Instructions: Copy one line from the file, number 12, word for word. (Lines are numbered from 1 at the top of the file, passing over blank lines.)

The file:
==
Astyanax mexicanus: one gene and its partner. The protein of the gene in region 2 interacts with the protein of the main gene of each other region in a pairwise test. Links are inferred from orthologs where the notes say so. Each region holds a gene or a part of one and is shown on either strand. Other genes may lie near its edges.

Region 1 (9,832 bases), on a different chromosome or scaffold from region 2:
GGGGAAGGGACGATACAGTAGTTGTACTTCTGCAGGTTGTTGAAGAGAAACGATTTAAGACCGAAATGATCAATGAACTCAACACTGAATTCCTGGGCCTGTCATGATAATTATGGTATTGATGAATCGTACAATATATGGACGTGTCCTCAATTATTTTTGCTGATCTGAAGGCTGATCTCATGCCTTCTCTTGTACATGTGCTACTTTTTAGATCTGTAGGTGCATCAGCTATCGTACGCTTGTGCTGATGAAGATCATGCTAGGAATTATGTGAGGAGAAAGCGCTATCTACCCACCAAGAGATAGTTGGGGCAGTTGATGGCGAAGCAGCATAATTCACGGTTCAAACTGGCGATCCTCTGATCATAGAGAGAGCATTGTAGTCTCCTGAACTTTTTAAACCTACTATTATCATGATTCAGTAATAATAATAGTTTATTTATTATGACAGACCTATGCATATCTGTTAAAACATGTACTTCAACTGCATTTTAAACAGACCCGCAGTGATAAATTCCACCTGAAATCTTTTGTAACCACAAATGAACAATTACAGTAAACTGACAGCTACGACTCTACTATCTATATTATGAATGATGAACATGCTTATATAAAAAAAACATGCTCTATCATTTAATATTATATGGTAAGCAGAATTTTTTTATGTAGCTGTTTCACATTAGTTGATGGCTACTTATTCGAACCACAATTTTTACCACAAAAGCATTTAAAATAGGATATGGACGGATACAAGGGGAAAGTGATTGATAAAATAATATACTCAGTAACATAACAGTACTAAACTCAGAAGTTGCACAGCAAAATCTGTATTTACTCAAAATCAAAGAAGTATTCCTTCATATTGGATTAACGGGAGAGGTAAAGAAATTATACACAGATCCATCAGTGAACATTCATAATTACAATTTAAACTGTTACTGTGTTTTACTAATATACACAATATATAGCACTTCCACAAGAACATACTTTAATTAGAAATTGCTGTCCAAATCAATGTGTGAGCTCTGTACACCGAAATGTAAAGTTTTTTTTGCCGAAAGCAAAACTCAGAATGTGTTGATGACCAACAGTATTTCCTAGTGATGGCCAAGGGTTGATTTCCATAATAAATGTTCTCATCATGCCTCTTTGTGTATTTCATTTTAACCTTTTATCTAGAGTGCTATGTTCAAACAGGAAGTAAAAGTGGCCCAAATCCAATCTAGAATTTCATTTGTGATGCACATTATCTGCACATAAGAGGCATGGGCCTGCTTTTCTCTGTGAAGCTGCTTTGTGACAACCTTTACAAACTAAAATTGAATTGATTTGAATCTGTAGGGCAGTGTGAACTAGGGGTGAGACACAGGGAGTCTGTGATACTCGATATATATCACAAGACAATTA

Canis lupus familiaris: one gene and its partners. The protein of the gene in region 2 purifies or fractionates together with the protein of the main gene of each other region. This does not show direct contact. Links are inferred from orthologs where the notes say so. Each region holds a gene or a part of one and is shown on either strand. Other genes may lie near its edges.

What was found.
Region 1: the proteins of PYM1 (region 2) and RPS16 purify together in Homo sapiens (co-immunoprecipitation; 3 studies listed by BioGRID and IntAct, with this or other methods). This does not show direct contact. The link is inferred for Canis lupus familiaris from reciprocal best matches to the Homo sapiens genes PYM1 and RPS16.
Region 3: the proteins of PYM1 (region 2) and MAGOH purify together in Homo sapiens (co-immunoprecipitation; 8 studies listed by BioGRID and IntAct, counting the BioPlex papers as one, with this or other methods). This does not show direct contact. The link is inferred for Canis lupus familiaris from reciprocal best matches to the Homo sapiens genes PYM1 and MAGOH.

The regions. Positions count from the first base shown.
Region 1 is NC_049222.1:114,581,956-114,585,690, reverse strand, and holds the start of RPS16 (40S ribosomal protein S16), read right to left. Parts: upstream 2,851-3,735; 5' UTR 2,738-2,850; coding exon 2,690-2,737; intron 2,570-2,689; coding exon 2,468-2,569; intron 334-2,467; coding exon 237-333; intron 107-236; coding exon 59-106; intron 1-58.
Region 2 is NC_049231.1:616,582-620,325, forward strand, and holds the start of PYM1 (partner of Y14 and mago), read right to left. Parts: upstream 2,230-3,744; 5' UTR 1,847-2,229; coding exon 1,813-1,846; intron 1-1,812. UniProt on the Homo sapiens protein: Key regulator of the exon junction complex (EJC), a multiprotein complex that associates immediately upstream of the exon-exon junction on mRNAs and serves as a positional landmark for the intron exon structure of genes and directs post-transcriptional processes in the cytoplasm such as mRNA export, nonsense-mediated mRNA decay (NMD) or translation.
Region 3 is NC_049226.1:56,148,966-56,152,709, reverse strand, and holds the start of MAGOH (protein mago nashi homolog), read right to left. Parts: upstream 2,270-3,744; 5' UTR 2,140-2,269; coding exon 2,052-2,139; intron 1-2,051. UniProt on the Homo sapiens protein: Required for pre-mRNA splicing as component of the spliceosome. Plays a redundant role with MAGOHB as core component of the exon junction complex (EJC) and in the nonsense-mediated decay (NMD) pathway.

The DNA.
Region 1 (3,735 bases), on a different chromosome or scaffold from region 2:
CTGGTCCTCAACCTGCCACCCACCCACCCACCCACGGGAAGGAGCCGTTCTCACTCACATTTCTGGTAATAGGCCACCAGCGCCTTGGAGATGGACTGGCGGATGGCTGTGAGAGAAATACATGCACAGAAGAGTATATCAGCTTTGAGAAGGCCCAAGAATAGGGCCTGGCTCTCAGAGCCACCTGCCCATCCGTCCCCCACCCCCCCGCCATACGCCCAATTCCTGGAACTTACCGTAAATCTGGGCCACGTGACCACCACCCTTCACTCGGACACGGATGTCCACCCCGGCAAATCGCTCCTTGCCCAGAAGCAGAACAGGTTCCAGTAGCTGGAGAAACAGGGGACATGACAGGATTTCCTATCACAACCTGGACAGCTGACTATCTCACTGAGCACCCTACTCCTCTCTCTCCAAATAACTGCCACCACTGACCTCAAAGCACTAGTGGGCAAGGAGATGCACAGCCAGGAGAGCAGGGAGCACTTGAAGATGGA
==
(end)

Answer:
The DNA.